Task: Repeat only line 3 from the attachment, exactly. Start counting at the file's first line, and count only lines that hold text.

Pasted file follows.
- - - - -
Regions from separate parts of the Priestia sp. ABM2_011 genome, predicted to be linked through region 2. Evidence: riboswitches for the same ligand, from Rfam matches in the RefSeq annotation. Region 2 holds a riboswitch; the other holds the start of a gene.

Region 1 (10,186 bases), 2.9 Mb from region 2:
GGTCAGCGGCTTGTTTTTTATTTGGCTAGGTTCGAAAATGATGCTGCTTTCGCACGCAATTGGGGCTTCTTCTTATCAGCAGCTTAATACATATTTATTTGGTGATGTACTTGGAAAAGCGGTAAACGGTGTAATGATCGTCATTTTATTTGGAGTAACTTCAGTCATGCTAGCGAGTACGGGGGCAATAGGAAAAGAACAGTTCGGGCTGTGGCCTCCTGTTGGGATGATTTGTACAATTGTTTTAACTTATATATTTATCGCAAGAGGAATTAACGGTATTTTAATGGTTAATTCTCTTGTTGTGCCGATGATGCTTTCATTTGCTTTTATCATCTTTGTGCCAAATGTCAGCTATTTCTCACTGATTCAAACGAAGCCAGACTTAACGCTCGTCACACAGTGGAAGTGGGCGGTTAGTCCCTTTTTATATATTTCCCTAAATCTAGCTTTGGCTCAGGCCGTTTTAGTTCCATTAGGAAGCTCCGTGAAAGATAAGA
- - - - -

GGTCAGCGGCTTGTTTTTTATTTGGCTAGGTTCGAAAATGATGCTGCTTTCGCACGCAATTGGGGCTTCTTCTTATCAGCAGCTTAATACATATTTATTTGGTGATGTACTTGGAAAAGCGGTAAACGGTGTAATGATCGTCATTTTATTTGGAGTAACTTCAGTCATGCTAGCGAGTACGGGGGCAATAGGAAAAGAACAGTTCGGGCTGTGGCCTCCTGTTGGGATGATTTGTACAATTGTTTTAACTTATATATTTATCGCAAGAGGAATTAACGGTATTTTAATGGTTAATTCTCTTGTTGTGCCGATGATGCTTTCATTTGCTTTTATCATCTTTGTGCCAAATGTCAGCTATTTCTCACTGATTCAAACGAAGCCAGACTTAACGCTCGTCACACAGTGGAAGTGGGCGGTTAGTCCCTTTTTATATATTTCCCTAAATCTAGCTTTGGCTCAGGCCGTTTTAGTTCCATTAGGAAGCTCCGTGAAAGATAAGA